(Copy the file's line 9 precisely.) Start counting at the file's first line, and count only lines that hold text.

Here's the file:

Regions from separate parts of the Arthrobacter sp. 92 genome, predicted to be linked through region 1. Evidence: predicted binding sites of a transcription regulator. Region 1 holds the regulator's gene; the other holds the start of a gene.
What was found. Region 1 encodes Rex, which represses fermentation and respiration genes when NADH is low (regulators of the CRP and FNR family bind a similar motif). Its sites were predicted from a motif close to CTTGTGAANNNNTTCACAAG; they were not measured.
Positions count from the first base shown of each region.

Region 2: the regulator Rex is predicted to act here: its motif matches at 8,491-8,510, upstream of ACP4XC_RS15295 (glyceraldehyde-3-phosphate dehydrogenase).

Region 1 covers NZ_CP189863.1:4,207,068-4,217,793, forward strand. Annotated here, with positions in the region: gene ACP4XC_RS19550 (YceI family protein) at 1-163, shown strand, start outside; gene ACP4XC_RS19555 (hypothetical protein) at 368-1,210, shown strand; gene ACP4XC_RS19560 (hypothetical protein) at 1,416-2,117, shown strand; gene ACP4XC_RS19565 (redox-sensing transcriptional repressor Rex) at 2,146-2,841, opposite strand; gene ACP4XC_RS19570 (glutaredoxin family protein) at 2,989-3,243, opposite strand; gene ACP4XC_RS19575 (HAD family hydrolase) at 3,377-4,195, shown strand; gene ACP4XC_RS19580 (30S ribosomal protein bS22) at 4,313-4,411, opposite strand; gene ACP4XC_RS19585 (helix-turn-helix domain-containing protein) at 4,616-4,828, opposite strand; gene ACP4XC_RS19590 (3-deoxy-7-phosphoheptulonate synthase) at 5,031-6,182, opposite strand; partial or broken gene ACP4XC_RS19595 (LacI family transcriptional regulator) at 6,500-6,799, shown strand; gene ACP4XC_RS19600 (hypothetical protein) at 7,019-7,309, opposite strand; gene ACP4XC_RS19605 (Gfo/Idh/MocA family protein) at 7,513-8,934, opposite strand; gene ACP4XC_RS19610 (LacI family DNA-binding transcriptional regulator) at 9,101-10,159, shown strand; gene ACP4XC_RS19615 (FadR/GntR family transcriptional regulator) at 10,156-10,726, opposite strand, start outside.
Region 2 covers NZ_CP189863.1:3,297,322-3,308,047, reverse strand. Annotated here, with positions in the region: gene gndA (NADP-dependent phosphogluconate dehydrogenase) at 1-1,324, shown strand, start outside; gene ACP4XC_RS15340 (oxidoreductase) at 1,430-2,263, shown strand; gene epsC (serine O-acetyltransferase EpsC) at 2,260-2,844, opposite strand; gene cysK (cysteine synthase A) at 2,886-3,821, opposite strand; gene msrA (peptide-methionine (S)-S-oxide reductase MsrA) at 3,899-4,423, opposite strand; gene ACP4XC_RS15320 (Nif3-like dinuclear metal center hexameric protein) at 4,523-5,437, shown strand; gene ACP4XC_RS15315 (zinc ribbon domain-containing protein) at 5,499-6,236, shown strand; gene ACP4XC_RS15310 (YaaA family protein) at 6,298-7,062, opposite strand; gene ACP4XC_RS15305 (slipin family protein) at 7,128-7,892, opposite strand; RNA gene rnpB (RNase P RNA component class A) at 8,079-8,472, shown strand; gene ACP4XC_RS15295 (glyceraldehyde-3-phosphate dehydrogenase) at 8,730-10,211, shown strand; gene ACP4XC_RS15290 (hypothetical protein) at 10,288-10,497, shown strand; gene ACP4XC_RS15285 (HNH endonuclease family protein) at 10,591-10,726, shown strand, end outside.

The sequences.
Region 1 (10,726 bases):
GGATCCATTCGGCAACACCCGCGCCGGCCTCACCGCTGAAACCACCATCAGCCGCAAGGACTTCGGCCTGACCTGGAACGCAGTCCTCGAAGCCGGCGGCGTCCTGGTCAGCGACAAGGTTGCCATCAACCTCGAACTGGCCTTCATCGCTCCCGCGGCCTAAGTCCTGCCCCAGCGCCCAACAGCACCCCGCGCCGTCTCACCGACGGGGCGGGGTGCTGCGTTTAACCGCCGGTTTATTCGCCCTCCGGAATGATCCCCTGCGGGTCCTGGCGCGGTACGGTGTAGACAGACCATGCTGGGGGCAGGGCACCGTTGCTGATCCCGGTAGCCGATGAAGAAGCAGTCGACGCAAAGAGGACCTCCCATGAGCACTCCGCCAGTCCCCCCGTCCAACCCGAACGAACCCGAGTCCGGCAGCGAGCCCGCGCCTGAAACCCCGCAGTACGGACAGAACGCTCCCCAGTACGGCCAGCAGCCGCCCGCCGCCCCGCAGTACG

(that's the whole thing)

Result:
GGATCCATTCGGCAACACCCGCGCCGGCCTCACCGCTGAAACCACCATCAGCCGCAAGGACTTCGGCCTGACCTGGAACGCAGTCCTCGAAGCCGGCGGCGTCCTGGTCAGCGACAAGGTTGCCATCAACCTCGAACTGGCCTTCATCGCTCCCGCGGCCTAAGTCCTGCCCCAGCGCCCAACAGCACCCCGCGCCGTCTCACCGACGGGGCGGGGTGCTGCGTTTAACCGCCGGTTTATTCGCCCTCCGGAATGATCCCCTGCGGGTCCTGGCGCGGTACGGTGTAGACAGACCATGCTGGGGGCAGGGCACCGTTGCTGATCCCGGTAGCCGATGAAGAAGCAGTCGACGCAAAGAGGACCTCCCATGAGCACTCCGCCAGTCCCCCCGTCCAACCCGAACGAACCCGAGTCCGGCAGCGAGCCCGCGCCTGAAACCCCGCAGTACGGACAGAACGCTCCCCAGTACGGCCAGCAGCCGCCCGCCGCCCCGCAGTACG